Nots: Cosmetic 12" (new)

Goner Records


The second full-length statement from Memphis’ Nots, Cosmetic fearlessly attacks the rough edges between desire, deceit, appearance and reality. Not chanting down Babylon, Natalie Hoffmann screams straight into its face. In this Game Of Death, Nots run through the maze of mirrors with sledgehammers— oh, the sound of mirrors smashing—let’s smash some more! Nots are still a wild guitar band, but above and below the guitar, bass and drum pound, Alexandra Eastburn’s analog synth blurps melodies and nonsense, teasing squiggles of freedom which defy the false grid of modern life. With Hoffmann on guitar and vocals, Eastburn on synth, Charlotte Watson beating drums, and Meredith Lones steering a solid path through the chaos on bass, Nots are neither content with the smug “stare at your shoes” approach of bands from both coasts, nor an Earth-hugging “we need to get back to nature” hippie cop-out. There might not be any answers here. That might be the point. Nots have arrived at the next level of their attack with confidence and music that lays waste to the wasteland without romantic attachments..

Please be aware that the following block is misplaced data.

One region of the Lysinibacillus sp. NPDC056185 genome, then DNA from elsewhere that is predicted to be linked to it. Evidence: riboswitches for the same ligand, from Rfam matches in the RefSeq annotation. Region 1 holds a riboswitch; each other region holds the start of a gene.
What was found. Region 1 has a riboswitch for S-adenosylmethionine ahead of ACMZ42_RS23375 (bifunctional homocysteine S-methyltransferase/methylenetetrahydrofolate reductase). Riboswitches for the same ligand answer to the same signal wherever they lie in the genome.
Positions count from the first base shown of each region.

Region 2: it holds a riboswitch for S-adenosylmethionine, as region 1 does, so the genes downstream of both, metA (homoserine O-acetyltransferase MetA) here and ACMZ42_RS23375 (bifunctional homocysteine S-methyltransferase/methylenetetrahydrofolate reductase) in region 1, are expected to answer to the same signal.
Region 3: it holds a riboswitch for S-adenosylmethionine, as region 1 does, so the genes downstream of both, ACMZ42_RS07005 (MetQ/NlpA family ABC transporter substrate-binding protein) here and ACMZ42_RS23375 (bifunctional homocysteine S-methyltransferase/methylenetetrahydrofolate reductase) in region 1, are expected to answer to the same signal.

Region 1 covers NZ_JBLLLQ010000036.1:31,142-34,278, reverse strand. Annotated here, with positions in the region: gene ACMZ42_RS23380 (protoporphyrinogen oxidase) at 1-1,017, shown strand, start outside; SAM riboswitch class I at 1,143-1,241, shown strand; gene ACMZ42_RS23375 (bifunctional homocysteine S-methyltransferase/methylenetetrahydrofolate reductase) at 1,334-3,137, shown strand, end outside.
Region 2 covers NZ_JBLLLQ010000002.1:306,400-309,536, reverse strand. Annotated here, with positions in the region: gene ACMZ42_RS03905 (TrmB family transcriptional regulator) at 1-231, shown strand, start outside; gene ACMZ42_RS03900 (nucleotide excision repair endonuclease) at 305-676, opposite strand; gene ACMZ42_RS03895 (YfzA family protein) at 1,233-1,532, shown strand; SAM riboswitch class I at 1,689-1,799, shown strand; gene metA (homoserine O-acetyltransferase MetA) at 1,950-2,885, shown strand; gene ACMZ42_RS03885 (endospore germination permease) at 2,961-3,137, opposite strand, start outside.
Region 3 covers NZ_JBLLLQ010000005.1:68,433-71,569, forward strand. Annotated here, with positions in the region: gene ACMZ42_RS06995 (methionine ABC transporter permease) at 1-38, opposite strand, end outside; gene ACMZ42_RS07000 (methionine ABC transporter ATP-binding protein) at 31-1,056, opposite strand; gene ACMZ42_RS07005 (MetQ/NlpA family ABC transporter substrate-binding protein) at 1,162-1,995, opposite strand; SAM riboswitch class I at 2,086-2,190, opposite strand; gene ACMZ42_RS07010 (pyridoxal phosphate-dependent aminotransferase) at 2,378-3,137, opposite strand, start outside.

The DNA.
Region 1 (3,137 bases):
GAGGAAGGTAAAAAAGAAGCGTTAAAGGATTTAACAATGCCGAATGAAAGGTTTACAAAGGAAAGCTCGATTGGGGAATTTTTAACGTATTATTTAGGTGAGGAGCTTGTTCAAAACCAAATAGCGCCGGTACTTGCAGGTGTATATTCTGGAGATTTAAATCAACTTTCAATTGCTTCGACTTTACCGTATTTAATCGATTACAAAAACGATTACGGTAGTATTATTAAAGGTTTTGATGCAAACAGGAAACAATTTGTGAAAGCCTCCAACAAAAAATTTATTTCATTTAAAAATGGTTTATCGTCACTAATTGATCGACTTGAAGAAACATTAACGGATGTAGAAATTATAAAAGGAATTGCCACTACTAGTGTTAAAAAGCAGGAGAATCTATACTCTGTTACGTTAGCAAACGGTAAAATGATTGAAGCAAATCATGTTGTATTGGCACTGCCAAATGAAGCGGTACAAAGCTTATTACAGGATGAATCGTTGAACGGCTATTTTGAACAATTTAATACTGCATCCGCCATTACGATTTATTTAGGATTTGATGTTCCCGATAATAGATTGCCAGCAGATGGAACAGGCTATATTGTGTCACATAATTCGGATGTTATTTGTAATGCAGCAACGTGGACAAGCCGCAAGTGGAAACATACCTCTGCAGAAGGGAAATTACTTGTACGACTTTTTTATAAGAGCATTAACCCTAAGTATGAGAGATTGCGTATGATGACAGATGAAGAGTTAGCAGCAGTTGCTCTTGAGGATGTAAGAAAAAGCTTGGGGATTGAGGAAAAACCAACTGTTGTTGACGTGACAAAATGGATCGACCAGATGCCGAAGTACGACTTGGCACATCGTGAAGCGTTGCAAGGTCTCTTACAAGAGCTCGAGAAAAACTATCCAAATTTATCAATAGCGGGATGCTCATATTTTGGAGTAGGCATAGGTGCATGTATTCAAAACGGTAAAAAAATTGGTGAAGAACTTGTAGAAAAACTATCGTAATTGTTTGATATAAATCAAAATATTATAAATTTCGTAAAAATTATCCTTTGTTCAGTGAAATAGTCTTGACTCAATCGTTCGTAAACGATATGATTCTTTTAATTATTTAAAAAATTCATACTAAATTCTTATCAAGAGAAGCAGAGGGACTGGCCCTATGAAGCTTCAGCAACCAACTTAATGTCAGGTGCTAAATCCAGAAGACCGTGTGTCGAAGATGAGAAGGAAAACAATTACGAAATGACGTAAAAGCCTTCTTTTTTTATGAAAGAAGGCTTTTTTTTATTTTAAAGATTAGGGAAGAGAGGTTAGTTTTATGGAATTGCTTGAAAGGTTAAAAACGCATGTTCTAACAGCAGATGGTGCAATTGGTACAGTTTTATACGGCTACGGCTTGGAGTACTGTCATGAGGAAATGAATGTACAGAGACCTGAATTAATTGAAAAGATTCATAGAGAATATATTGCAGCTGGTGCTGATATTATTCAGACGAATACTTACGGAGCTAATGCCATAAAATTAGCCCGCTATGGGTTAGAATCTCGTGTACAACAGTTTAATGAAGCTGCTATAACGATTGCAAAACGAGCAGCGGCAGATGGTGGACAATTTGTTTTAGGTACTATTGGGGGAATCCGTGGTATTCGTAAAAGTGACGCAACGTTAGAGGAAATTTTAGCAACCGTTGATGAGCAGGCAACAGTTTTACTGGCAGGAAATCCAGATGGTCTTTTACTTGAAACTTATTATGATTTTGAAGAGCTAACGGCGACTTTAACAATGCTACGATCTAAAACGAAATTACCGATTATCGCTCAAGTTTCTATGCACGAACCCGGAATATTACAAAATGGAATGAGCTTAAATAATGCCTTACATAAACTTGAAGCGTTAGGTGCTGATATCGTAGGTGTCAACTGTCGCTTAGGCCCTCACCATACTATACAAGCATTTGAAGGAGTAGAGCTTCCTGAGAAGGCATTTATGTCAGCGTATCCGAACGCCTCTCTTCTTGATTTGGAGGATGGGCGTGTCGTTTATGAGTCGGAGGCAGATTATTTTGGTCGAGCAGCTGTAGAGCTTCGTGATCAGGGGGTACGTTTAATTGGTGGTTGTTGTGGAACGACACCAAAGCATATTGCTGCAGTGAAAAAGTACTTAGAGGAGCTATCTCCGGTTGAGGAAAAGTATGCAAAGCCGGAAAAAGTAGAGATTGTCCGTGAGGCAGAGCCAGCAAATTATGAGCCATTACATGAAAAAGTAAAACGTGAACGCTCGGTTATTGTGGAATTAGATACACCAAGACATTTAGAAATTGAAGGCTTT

Our take: The debut LP from Memphis's Nots from a while back was easy to get excited about because it had such a fresh sound, combining jittery punk with a bunch of synth noises and shouted vocals that had more in common with hardcore than traditional punk or new wave music. As much as I liked that record, I have to acknowledge that much of its power came from that sound and approach... without real pop hooks, it's really the arrangements and the overall vibe and intensity that shaped the band's overall aesthetic. Cosmetic, however, finds them ably adding to their repertoire. There still aren't really pop moments of any stripe, but instead of adding melody to hook your ear, Nots take the path forged by bands like Destruction, using variations in tempo and volume to vary the texture and make Cosmetic more than the relentless blast that We Are Nots was. And Cosmetic is a much better record for it... the band are undeniably powerful and their playing has grown subtler and more sophisticated. If you liked the first LP this is a must-hear, as the band grows and surprises us in all the right ways.
Tags: 10s bf16 female-fronted garage punk recommended